The stories in Points of Honor deal almost entirely with Marines in the midst of battle—or faced with the consequences of military violence. The eleven stories in this collection offer a panoramic view of war experience and its aftermath, what Boyd described as “a mass of more human happenings.” The themes are often antiheroic: dehumanization, pettiness, betrayal by loved ones at home, and the cruelty of military justice. But Boyd’s vision also accommodates courage and loyalty. Like all great works of war literature, this collection underscores the central paradox of armed conflict—its ability to bring out both the best and worst in human beings.
This reissue of Points of Honor is edited, annotated, and introduced by Steven Trout. Trout provides an overview of Thomas Boyd’s war experience and writing career and situates the stories within the broader context of World War I American literature.
Points of Honor received strong reviews at the time of its initial publication and remains an overwhelming reading experience today. While each of the stories is a freestanding work of art, when read together they carry the force of a novel.
Famous for its insight into a young, inexperienced soldier’s psychology, Stephen Crane’s The Red Badge of Courage has long been assumed to have been based on little more than magazine articles and veterans’ reminiscences. It also has been subject to various misreadings, including ones unduly influenced by fictional responses to the wars of the twentieth century. Perry Lentz now draws on more than three decades of teaching the novel and his own experience as a historical novelist to plumb the historical realities that actually shaped Crane’s work and to confront these misreadings.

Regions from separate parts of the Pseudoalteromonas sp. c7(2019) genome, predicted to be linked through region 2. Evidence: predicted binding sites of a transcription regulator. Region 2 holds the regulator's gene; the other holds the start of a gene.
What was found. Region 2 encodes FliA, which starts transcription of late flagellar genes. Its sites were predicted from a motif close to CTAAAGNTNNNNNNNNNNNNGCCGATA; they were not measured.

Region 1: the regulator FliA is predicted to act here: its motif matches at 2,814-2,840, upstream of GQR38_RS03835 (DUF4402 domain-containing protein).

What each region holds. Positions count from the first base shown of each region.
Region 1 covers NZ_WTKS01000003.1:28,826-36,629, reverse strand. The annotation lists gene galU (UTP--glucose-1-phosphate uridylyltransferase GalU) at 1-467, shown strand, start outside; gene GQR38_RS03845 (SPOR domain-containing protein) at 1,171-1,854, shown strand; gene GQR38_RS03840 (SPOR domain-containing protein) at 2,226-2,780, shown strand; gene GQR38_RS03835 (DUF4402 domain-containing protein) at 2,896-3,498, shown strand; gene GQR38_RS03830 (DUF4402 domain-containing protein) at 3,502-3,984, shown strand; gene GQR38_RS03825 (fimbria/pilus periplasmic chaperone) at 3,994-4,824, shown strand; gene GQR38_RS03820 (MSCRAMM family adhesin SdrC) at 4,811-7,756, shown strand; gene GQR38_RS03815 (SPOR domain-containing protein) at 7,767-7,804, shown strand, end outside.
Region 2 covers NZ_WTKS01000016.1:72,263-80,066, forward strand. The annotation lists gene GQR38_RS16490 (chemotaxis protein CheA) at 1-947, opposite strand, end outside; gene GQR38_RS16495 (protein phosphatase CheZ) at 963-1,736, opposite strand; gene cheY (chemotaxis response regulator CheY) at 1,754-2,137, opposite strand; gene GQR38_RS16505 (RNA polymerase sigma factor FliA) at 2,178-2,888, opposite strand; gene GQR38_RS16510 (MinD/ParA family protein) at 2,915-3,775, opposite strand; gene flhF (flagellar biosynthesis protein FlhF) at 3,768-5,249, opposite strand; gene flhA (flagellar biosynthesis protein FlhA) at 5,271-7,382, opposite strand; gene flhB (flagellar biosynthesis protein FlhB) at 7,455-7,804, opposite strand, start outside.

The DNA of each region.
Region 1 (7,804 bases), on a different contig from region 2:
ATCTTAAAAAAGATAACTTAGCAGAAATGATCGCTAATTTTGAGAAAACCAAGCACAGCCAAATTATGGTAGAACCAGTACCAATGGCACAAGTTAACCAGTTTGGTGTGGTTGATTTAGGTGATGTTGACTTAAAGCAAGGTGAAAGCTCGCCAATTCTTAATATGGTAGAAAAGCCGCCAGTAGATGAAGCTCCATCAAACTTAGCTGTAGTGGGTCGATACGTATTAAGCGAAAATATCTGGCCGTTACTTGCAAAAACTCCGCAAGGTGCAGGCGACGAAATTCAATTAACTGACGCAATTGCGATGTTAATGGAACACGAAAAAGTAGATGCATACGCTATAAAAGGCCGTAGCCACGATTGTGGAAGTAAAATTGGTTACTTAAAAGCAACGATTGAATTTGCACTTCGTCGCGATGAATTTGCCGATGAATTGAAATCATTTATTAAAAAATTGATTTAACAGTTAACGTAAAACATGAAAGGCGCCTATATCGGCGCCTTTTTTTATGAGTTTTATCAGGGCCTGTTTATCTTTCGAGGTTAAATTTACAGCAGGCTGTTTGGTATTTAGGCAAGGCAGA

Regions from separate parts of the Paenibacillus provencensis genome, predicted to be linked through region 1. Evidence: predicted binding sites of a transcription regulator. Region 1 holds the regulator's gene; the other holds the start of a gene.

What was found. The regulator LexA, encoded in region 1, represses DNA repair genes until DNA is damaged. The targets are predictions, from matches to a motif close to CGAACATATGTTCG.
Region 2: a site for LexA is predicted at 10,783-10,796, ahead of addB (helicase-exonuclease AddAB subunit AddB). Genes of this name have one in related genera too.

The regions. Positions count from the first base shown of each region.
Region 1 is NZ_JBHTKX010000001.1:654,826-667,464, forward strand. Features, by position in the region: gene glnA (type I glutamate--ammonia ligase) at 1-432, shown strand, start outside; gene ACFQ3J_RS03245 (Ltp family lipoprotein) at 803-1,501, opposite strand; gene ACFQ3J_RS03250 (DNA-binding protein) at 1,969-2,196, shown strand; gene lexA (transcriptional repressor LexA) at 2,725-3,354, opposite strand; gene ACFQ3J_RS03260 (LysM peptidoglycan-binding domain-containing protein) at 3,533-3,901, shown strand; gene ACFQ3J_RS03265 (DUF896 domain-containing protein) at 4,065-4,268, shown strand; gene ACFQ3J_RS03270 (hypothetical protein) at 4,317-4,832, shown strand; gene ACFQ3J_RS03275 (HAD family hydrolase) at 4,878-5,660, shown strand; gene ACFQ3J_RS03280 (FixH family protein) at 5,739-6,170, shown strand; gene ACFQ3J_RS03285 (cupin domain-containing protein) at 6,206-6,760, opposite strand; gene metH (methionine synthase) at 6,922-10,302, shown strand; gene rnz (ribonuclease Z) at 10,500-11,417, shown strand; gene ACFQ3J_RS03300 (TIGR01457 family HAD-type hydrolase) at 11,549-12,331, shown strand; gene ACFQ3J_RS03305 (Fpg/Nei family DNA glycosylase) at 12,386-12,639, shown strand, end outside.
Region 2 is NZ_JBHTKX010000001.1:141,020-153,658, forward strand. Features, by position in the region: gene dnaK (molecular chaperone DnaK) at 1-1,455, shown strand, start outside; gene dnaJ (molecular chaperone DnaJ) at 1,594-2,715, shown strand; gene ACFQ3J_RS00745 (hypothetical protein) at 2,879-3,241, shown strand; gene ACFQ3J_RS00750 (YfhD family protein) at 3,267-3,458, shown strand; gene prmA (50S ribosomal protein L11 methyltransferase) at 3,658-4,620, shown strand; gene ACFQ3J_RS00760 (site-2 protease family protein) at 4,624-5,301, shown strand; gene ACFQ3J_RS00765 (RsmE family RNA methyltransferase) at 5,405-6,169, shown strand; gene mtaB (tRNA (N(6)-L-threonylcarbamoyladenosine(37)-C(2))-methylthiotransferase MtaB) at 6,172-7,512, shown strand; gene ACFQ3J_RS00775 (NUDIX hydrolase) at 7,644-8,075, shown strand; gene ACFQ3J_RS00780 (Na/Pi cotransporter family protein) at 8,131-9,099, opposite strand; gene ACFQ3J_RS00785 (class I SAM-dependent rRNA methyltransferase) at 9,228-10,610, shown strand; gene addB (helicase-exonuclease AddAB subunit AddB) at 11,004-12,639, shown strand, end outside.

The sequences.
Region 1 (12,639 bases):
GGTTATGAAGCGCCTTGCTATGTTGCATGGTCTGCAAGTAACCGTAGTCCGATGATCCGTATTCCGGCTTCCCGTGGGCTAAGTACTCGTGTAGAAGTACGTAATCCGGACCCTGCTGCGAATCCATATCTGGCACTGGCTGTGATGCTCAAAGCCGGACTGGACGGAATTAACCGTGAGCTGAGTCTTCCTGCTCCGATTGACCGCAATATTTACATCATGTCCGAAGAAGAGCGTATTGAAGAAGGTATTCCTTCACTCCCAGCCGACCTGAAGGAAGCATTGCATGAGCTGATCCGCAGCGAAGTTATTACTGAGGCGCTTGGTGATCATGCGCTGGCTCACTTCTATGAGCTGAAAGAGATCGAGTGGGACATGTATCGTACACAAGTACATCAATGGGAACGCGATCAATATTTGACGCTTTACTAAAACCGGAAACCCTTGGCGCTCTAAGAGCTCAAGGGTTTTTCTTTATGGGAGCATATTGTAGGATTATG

Taking a new look at a classic work that many may feel they already know, Lentz shows how this apparently impressionistic novel is actually a faithful reflection of Civil War combat based on thorough knowledge about combat in general and the battle of Chancellorsville in particular. Anchoring the novel’s action firmly in the Civil War, Lentz challenges the long-standing assumption that Crane did little research for the novel, arguing that he made extensive use of contemporary sources to fashion an accurate depiction of Chancellorsville.
Rich with information about infantry combat in the Civil War, from uniforms and weaponry to formations and battlefield tactics, Lentz’s study invites readers to follow the exploits of Private Henry Fleming of the 304th New York Volunteer Infantry Regiment as he and his fellow soldiers participate in this legendary battle. Lentz shows how Crane evokes a set of traditional responses from his reader and how close reading expands those responses. He examines Private Fleming’s adventures behind the lines of battle in terms of the historical situations in which they are set, then explains how Crane repeatedly entices readers into imposing their initial expectations and final evaluations upon the experiences of this particular soldier.